Amazon KDP Review

Amazon Kindle Direct Publishing (KDP): Honest Review 2024

Amazon KDP ReviewAmazon Kindle Direct Publishing—also known as KDP—has been the center of attention in the world of self-publishing since late-2007. Many authors and self-publishers flock to KDP hoping to fulfil their dreams of author stardom or self-publishing riches. Let’s explore KDP as it stands today and what folks can expect from this platform.

I’ll thoroughly explore all elements of KDP, leaving nothing unexamined. By the end of this video, you’ll have a clearer understanding of how Kindle Direct Publishing functions and if it’s right for you.

Amazon KDP: eBooks

KDP distributes ebooks to thirteen regions within the Amazon ecosystem. How you get paid for ebooks gets a little tricky. Ebooks priced between $2.99 and $9.99, you get 70% of each sale minus a delivery fee. KDP bases the fee on your ebook’s file size. Smaller files get smaller delivery fees, whereas larger files cost higher fees. Four regions—Japan, India, Brazil and Mexico—will not honor the 70% royalty unless you’re enrolled in KDP Select. More about that in a moment.

For any ebooks priced outside of $2.99 and $9.99, only get a 35% royalty, but you have NO delivery fees. This means an ebook priced at $19.99 will get the same royalty as a book priced at $9.99. They need to do away with this outdated royalty system to stay competitive with all other self-publishing companies.

Public domain works are automatically 35% with no ability to increase the royalty. If you plan to publish public domain works, you’ll need to create something unique about the book or KDP will reject it. They have enough public domain works, so they don’t need the 50,000th version of Think and Grow Rich on their platform.

KDP Select

KDP Select is a 90-day exclusivity program for ebooks that places your publication into lending programs called Kindle Unlimited. You get paid per pages read based on the KDP Select Global Fund every month. This fund is what Amazon makes from membership sales, so they distribute the monthly pot to enrolled ebooks based on performance.

The issue is you cannot publish your ebook anywhere else during your 90-day agreement. You can publish the print books and audiobooks with no issue, it just affects the enrolled ebook.

A lot of authors get confused about this option, often thinking that publishing through Amazon KDP means you have to remain exclusive to them. Exclusivity only applies to any ebooks enrolled in the program.

And the other big issue is historically you’re paid less than half a cent per page read and there’s been little sign of it improving. They’d recently had a record month of $50 million in the KDP Select Global Fund and it’s not surprising if you consider that Amazon recently increased the monthly subscription fee from $9.99 to $11.99. Yet, authors have seen no increase in payouts.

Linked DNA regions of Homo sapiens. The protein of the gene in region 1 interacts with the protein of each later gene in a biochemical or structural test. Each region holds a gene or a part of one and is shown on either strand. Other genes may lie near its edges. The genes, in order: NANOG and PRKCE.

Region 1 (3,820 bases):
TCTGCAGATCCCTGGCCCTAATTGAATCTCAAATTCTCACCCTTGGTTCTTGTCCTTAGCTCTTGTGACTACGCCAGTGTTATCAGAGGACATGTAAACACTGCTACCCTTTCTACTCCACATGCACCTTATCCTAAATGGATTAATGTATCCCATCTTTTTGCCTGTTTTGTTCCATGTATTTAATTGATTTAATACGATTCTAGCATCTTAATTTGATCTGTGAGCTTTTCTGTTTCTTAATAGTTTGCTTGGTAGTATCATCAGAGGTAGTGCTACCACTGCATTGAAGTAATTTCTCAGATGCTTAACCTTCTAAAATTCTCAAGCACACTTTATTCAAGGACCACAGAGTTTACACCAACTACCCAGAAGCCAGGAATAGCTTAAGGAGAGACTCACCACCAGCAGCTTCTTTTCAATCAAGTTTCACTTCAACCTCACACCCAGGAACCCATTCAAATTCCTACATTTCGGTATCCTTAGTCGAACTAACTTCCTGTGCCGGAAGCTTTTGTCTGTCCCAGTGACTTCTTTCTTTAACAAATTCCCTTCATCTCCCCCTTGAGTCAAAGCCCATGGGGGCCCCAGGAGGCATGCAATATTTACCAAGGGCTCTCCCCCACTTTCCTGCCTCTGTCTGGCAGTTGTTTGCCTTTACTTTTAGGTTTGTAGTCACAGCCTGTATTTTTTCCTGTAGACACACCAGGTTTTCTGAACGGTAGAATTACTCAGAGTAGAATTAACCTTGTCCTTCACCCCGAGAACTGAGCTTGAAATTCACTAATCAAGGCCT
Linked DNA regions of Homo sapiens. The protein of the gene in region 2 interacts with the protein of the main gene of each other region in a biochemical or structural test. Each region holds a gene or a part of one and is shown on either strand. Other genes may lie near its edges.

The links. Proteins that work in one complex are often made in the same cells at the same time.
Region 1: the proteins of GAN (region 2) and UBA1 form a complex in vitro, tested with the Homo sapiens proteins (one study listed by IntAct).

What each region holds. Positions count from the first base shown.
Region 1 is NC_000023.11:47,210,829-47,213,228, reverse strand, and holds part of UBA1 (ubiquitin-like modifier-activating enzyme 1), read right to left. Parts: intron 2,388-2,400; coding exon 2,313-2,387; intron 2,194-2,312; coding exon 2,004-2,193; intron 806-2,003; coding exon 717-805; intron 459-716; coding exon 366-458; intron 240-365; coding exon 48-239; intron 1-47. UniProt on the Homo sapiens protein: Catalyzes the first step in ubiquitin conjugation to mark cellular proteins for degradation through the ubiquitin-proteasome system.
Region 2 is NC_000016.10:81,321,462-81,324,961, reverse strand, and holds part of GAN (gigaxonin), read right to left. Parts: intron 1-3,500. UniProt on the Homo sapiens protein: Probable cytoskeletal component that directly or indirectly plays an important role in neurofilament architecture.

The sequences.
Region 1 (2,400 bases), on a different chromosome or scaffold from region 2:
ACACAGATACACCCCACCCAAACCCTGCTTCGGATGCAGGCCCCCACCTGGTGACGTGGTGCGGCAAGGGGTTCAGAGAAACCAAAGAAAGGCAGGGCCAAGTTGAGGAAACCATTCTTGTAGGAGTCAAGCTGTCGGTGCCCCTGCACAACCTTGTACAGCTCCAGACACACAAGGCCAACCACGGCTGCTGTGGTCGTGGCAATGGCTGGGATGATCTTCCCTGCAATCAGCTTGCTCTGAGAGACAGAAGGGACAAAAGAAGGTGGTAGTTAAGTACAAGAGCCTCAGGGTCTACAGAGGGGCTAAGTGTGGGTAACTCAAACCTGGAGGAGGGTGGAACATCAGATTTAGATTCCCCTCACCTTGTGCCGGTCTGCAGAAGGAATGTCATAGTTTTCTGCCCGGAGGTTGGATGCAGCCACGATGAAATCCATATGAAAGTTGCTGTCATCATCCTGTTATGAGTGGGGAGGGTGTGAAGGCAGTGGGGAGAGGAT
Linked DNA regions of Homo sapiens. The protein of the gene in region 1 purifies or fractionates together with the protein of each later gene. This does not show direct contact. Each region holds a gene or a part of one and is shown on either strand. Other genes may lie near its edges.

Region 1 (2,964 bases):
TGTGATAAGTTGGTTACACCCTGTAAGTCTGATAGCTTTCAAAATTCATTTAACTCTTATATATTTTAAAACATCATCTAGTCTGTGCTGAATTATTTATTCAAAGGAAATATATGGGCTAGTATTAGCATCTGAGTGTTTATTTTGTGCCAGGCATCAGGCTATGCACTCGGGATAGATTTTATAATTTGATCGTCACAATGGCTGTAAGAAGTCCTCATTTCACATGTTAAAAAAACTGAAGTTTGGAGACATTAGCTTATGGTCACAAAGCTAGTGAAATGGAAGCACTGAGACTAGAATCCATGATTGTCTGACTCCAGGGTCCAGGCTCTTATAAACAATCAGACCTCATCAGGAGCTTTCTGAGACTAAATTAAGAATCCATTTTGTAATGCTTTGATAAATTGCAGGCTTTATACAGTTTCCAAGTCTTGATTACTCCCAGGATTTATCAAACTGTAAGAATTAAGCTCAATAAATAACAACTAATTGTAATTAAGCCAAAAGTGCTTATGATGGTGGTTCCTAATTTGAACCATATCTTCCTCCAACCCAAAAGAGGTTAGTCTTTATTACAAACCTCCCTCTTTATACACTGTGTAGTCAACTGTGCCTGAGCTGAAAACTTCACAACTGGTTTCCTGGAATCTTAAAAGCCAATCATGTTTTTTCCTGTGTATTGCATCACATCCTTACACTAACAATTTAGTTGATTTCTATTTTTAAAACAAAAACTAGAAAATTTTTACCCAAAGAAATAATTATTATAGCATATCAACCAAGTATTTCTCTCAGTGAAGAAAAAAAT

However, enrolling your ebook in KDP Select comes with several advantages.

Any time a customer checks out your book through Kindle Unlimited, your ebook’s best seller rank increases as if it had a sale. This means your ebook could become a bestseller without even making a sale.

Also, your enrolled ebook gets two unique marketing options to use every ninety days. You get a five-day free book promotion or a seven-day Kindle Countdown Deal. The first option seems like a total waste, but distributing free copies of your book can increase reviews, encourage backlog sales, and even goose the Amazon algorithm, gaining some favor for post-promotion sales. While the five-day free promo isn’t quite effective as it once was for post-promo sales, it still helps in building recommendations for within your niche.

The 7-Day Kindle Countdown Deal—only for US and UK distribution—is where you set a pricing promotion for your ebook. Amazon provides a countdown clock on your product page and enters it into the special Kindle Countdown Deal category for additional marketing across the US and UK Amazon Marketplaces. The best part about the deal is you get paid the original royalty rate despite the price dropping below $2.99. This means if you have a book priced at $9.99 and drop it to $0.99, then you’ll still get the 70% royalty per sale. Nice, right?

The only catch to these two promotional options is that you can use one or the other and not both. You CAN, however, split up the promotional days throughout the 90-day agreement period.

Once you enroll your ebook in KDP Select, it’ll automatically renew every ninety days unless you go into the KDP Select Info for your book under the ellipsis and deselect the KDP Select auto-renew feature. You still must fulfill the remaining part of the 90-day agreement despite deselecting the auto-renew option. Should you want to break the agreement, hit up support through the “Contact Us” link in the bottom of your dashboard.